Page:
Boiler efficiency is one of many factors in controlling overhead costs. It is important to understand what boiler efficiency really means and how to use them if you are serious in reducing overall operating cost in your system.
Let's begin with the common definitions of efficiency as related to the boiler...
1. COMBUSTION EFFICIENCY
This is the effectivness of the burner only and relates to its ability to completely burn the fuel. The boiler or heat exchanger has little influence on combustion efficiency.
2. THERMAL EFFICIENCY
This is the effectiveness of the heat transfer in a heat exchanger. It does not take into account boiler radiation and convection losses.
3. BOILER EFFICIENCY
Be careful when a salesperson mentions this term. This is a general term and must be clearly defined by the manufacturer.
4. FUEL-TO-STEAM EFFICIENCY
This is the ratio of BTU output divided by BTU input on a particular boiler. This includes all the heat loss (e.g. radiation and convection losses) from a boiler and is typically used in a manufacturer's catalouge. Fuel-to-steam efficiency is a readily vertifiable number and is often used in efficiency guarantees by various manufacturers. It is the ideal "Fire-rate" efficiency which is tested for about 10 minutes with a stack analyzer. Miura does not think the above efficiencies explain "real-world" efficiencies. Each boiler runs under different operating condition such as load, operating time, radiation heat losses from boiler physical surface area and so on.
5. IN-SERVICE EFFICIENCY
We have developed a new definition of "IN-SERVICE EFFICIENCY" to describe these savings.
The Definition is: The resulting efficiency of a boiler when the total operation cycles are taken into account such as day, night, weekends, high loads, low loads, standby loads. It is a comprehensive efficiency which is based upon an operating model and is the "bottom line" efficiency, which should be used in any boiler comparison. It reflects how well a particular boiler design handles a particular operating model.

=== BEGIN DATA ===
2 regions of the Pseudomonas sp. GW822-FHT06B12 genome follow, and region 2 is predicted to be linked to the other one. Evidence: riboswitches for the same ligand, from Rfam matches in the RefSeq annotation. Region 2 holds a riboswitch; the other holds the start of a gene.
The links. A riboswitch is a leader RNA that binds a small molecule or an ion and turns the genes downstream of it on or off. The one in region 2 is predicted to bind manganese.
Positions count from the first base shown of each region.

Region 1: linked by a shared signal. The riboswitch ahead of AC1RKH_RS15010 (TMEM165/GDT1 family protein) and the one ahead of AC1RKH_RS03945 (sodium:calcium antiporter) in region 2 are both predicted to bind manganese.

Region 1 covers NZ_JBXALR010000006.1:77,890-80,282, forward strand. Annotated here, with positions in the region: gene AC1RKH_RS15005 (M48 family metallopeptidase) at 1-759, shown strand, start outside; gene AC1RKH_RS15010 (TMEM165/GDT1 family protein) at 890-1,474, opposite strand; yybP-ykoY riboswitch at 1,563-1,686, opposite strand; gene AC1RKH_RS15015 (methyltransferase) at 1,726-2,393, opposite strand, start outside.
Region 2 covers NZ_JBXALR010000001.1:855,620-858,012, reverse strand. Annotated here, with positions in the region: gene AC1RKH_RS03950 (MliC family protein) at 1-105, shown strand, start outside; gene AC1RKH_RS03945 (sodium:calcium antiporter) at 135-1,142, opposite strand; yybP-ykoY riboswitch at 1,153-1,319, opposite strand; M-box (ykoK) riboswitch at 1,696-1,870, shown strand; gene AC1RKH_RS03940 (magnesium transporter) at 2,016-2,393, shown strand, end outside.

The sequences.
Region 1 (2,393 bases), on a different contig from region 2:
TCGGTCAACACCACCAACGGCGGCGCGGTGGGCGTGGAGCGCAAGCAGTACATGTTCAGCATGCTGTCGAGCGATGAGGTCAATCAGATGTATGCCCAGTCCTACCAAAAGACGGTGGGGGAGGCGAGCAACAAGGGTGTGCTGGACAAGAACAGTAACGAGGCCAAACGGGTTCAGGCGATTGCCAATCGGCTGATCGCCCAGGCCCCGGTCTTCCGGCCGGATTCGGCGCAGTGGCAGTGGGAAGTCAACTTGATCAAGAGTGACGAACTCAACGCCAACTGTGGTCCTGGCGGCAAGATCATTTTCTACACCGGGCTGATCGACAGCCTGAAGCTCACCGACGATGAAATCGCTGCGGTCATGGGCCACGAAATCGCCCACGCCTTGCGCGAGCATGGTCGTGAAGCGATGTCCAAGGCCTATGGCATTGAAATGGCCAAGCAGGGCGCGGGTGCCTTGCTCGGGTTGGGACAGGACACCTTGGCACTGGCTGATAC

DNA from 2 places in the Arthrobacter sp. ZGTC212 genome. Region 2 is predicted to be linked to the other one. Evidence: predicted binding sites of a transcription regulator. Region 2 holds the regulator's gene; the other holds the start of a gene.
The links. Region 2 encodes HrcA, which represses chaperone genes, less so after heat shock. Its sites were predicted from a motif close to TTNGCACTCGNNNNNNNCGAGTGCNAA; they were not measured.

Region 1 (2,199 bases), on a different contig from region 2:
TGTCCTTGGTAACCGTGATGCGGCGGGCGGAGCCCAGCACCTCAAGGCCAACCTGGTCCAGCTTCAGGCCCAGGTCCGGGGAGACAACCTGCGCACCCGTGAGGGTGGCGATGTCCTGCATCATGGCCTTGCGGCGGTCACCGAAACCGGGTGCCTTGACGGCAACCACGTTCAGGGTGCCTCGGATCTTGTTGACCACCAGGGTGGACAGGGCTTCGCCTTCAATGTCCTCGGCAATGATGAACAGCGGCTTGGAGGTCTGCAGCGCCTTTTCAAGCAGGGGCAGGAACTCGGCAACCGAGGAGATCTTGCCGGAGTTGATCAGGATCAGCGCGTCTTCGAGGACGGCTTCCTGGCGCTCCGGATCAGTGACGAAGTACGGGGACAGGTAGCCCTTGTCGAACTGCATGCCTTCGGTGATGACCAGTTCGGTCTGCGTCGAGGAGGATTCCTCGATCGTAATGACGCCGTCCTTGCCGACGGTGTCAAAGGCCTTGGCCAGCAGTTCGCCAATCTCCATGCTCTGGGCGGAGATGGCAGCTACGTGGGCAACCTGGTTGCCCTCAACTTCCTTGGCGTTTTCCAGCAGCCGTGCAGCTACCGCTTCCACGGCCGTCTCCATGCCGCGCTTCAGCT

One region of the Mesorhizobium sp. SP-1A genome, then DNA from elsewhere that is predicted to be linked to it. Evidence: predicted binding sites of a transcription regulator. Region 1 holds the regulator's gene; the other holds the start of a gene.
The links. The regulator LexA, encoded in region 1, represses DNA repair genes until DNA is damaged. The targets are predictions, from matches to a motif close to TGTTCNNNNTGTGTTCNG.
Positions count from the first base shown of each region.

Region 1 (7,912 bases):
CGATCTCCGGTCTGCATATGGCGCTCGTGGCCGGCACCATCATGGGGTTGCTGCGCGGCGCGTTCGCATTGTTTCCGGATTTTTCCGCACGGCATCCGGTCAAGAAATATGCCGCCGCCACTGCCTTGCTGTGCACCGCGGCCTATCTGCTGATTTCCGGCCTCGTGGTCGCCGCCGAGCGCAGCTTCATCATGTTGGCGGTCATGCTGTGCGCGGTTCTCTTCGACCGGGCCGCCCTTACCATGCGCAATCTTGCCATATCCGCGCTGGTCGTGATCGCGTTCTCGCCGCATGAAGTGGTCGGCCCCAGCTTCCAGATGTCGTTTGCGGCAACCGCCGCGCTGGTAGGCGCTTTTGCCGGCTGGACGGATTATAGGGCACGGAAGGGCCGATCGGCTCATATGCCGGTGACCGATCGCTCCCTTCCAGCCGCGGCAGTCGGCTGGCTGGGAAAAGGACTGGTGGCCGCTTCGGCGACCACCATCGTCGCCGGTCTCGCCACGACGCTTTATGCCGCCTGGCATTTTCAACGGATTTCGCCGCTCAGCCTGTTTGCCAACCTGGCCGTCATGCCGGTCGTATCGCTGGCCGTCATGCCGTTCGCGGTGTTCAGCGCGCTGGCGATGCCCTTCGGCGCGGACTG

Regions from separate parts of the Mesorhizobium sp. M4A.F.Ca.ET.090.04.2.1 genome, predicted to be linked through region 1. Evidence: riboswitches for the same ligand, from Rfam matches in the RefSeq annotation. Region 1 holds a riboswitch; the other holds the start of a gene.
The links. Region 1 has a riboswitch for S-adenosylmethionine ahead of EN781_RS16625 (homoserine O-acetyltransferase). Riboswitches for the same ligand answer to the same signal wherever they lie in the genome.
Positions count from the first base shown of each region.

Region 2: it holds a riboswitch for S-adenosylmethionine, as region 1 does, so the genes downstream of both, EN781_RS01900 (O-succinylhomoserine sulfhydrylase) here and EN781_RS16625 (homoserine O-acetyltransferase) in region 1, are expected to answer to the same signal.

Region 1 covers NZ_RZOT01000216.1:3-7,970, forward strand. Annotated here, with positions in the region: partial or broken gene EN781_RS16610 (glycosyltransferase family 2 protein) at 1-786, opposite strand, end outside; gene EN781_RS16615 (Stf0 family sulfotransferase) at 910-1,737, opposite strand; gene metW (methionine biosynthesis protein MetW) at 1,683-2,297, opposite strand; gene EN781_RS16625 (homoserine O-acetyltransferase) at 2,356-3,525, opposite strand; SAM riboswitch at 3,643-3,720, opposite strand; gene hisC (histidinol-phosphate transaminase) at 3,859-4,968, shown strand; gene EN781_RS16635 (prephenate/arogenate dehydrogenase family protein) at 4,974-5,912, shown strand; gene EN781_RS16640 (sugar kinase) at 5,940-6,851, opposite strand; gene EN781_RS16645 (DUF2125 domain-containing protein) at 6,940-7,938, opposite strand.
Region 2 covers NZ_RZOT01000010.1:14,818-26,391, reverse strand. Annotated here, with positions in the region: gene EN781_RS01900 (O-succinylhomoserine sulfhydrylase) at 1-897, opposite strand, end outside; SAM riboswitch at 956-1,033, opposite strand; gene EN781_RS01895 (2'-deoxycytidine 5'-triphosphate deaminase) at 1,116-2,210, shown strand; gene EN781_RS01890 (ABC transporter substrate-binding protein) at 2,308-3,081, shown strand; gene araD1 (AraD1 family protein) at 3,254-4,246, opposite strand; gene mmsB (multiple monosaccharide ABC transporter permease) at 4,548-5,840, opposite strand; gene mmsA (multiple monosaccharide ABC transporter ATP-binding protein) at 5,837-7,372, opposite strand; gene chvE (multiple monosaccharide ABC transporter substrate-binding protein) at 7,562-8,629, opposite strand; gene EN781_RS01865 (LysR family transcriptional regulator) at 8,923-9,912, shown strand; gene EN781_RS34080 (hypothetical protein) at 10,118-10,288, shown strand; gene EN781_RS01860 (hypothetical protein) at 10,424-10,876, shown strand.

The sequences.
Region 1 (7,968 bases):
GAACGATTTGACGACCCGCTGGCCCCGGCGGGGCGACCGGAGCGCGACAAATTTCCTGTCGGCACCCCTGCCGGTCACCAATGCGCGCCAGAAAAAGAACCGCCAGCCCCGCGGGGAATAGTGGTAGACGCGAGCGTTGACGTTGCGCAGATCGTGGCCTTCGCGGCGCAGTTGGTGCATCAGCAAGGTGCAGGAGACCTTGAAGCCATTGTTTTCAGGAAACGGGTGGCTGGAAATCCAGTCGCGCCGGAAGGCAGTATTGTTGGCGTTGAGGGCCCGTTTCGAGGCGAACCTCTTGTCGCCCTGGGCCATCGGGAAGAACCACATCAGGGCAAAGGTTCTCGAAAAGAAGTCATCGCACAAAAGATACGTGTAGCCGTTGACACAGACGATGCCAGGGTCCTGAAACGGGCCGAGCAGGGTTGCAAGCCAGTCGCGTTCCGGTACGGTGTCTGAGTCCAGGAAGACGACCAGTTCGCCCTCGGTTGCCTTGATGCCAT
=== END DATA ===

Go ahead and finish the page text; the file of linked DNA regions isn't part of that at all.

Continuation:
The basic difference between Fuel-to-Steam versus In-Service efficiencies is that the Fuel-to-Steam efficiency is measured at a fixed fire-rate and includes radiation and convection losses; In-Service efficiency measures how well a particular boiler design responds from bank firing (idling) to full fire under a projected operating schedule.
For example a 100% fire rate - which includes convection and radiation losses (fuel-to-steam) - the efficiency of a typical firetube boiler for natural gas at an operating steam pressure of 125 PSIG is about 81%. Drop the fire rate (due to convection + radiation losses) to 25% for the same boiler and the efficiency becomes about 78.5%. Likewise an In-Service efficiency of a boiler at 100% load, (meaning full fire 24 hours per day, 365 days per year) will be equal to Fuel-to-Steam efficiency.
However, drop the steam load to 25%, (i.e. full fire for six hours and idling for 18 hours) and the In-Service efficiency will be much lower than 78.5% efficiency. Idle the boiler to keep it warm and ready to deliver steam upon demand and the In-Service efficiency becomes zero. In-Service efficiency is the most conservative approach to efficiencies and should be considered in order to project what the bottom line fuel consumption of a boiler should be.
If we want to know true fuel savings, it should be based on the In-service efficiency because the above losses should be subtracted from the Fuel-to-Steam efficiency. Call JB Industrial 972.478.4347.
Miura In-Service Efficiency Comparison
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